Colombo, the island's largest city, is noisy, frenetic - and just a little crazy. 'No problem' might be the national motto; it's certainly the one phrase everyone knows and can say. While the city holds less obvious interest than many other parts of the island, it's still a colourful enough place and worth a visit to see what makes Sri Lanka tick.
Colombo is a relatively easy city to find your way around. To the north is the Fort district, the country's business centre, which has department stores, book shops, airline offices and is the site of the Central Bank, The World Trade Centre twin towers. There are also ample sights such as the clock tower, a former lighthouse, the president's residence (known by incorrigible traditionalists as Queen's House), and a cluster of colonial buildings which lend the district an aura of bygone Empire.
Immediately south of here is Galle Face Green, a seafront expanse of occasional green graced by cricket games, kite flyers and trysting lovers. Cinammon Gardens, further south, is Colombo's most fashionable neighbourhood, with elegant mansions, tree-lined streets and the city's largest park. East of the fort is the pungent Pettah bazaar district. Walk through and marvel at the riot of goods - fruit, vegetables, meat, gems, gold, silver, brass and tin junk.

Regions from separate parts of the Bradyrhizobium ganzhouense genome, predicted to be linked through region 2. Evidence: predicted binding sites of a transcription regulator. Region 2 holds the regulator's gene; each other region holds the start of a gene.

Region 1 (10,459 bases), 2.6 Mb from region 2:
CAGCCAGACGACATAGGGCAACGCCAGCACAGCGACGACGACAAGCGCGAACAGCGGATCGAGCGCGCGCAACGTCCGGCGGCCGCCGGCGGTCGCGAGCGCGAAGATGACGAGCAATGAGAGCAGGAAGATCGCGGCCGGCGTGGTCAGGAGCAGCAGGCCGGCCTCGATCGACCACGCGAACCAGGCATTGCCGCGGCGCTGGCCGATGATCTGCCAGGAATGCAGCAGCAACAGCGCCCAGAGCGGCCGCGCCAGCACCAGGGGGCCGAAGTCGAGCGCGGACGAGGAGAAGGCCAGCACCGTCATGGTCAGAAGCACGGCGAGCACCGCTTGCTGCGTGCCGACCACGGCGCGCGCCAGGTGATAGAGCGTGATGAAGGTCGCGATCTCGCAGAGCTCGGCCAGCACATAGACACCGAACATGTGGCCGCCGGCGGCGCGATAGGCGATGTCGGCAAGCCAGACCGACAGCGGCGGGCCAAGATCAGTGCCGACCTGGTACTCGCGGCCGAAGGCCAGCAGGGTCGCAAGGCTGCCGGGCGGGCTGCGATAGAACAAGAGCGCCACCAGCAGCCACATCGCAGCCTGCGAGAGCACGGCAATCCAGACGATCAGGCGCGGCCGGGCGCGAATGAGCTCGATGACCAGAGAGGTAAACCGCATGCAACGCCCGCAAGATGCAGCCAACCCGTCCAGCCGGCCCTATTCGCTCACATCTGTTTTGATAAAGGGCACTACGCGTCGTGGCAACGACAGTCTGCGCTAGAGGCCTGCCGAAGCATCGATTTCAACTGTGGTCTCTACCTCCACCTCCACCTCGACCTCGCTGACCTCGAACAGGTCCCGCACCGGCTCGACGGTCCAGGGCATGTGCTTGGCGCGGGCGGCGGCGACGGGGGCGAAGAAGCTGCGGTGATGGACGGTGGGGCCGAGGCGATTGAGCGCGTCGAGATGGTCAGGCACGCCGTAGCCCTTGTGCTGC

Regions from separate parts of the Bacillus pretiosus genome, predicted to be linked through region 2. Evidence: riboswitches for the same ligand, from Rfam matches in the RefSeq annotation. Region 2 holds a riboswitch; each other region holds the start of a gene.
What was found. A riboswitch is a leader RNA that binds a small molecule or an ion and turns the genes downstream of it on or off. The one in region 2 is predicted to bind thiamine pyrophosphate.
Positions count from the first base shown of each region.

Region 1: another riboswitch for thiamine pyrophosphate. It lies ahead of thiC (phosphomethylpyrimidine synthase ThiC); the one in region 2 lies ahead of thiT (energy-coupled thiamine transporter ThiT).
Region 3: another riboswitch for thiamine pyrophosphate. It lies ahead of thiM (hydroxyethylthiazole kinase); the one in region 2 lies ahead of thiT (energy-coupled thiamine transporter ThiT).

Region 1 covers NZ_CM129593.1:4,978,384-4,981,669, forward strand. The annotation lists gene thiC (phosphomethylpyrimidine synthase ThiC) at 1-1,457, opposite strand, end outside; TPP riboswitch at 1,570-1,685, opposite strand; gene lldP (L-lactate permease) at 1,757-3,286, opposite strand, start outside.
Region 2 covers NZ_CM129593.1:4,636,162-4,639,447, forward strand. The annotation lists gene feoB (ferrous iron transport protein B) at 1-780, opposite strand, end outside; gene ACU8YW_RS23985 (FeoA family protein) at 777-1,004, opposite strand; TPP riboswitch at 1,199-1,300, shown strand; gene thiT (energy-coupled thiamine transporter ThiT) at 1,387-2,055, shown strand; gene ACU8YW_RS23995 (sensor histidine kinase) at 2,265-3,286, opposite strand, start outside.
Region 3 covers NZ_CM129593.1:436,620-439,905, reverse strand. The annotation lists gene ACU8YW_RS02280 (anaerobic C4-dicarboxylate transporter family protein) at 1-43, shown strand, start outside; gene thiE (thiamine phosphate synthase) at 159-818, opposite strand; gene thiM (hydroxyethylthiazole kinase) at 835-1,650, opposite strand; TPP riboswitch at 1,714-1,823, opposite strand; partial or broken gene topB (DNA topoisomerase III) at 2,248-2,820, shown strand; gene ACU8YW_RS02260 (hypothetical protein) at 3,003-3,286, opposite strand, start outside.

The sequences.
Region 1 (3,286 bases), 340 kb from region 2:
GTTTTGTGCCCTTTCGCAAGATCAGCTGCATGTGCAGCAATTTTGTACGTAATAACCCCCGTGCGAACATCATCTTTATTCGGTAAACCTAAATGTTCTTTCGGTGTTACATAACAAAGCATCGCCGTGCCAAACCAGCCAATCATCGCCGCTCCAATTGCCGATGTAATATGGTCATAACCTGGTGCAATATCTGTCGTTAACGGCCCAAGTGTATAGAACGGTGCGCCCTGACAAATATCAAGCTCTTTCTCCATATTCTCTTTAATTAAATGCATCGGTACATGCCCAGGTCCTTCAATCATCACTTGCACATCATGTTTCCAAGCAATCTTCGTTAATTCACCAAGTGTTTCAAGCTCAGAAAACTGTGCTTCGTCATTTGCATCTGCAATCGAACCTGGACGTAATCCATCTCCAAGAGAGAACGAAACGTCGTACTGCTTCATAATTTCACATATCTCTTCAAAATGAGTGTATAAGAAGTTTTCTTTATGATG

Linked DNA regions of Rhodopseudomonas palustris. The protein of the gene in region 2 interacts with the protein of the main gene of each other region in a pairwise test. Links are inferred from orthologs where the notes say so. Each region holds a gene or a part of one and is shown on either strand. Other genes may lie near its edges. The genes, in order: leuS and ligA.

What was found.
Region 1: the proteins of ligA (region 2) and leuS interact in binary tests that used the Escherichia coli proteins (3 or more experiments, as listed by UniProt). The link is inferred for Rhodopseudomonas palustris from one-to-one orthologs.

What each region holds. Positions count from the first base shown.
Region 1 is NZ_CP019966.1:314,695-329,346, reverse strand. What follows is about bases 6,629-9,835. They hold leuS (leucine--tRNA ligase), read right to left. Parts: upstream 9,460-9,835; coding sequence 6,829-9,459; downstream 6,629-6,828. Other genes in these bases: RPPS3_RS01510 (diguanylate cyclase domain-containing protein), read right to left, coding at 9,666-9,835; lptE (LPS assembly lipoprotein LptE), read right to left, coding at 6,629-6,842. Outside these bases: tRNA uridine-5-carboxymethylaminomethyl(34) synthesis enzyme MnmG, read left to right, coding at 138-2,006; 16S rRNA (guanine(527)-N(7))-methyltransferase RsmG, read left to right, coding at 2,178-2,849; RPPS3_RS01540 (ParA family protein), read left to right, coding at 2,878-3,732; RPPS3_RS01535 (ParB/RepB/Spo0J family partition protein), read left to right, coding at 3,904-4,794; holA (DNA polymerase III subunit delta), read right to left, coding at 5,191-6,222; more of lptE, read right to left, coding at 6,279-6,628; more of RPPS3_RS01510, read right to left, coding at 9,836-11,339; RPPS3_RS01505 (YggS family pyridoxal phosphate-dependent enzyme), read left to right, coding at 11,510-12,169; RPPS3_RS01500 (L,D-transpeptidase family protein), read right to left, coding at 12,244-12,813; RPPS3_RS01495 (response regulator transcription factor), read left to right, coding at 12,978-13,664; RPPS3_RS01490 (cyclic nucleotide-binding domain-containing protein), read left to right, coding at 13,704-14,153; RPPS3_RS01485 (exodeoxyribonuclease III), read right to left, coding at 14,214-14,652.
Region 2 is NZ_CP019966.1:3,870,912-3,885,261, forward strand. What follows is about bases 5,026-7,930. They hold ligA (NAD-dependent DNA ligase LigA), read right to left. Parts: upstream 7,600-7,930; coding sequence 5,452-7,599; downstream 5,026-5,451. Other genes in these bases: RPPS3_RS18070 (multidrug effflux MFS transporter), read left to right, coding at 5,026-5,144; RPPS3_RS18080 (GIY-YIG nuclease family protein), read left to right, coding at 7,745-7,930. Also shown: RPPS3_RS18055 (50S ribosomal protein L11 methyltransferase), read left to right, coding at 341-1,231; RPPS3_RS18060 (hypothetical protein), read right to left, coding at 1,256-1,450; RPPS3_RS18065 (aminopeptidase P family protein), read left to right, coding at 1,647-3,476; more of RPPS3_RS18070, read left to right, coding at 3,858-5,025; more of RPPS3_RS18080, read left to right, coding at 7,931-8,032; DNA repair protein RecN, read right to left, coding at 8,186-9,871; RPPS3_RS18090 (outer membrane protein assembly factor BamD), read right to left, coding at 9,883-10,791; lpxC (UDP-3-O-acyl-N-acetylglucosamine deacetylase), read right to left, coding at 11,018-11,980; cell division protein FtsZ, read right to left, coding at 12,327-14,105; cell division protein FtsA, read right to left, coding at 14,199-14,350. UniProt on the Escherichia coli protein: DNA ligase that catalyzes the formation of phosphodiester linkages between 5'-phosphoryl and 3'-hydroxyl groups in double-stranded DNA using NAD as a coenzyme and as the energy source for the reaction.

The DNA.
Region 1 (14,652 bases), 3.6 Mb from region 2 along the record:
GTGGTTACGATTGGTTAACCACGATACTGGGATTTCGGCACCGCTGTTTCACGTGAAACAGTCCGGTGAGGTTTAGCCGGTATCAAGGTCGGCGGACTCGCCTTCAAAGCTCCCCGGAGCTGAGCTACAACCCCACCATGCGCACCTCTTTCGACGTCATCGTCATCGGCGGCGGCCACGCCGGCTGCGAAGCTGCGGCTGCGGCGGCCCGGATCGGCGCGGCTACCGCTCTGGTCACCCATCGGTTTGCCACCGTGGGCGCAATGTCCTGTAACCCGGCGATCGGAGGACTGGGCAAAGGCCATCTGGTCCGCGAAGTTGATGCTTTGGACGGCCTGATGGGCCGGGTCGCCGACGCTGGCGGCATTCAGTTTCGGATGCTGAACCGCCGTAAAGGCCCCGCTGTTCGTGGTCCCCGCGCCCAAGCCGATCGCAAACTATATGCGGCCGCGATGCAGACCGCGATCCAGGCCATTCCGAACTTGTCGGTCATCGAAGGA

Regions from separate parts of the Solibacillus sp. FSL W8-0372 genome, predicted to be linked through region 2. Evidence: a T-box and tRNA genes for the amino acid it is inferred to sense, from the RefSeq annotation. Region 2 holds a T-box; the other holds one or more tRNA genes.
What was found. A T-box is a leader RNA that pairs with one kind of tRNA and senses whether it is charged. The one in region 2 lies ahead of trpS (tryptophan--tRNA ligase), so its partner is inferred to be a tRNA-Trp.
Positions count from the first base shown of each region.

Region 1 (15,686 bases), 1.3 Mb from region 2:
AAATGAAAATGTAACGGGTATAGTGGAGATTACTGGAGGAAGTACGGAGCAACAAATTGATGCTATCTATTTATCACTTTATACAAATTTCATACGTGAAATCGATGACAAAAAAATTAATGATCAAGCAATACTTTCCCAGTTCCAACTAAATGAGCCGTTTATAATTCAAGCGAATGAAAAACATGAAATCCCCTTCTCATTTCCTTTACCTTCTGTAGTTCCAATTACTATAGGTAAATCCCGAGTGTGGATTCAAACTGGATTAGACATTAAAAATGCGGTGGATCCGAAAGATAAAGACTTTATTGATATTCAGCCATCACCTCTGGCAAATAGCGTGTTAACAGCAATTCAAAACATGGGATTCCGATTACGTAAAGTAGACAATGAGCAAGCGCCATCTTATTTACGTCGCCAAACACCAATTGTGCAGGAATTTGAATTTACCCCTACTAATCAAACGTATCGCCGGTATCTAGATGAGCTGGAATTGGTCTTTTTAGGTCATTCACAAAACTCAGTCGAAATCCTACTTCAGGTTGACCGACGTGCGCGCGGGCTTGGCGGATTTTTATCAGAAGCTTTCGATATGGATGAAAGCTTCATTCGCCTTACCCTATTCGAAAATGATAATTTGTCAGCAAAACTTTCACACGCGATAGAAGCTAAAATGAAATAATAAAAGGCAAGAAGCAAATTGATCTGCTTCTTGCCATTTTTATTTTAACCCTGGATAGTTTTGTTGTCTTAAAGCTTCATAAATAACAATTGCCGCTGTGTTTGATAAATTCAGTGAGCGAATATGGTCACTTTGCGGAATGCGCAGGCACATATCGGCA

Culture buffs shouldn't miss the National Museum, which has a good collection of historical works, the Art Gallery, which focuses on portraiture and temporary exhibits by local artists, and the city's many mosques and Buddhist and Hindu temples. After familiarising yourself with Sri Lankan culture, check out the island's fauna at the Dehiwala Zoo. The highlight here is an afternoon elephant show. The closest real beach is at Mt Lavinia, a faded resort 10km south of the city.
Budget accommodation, cheap food and the best shopping can be found in the Fort and Pettah districts. Nightlife is moribund, though a visit to the cinema in the Fort district is an experience.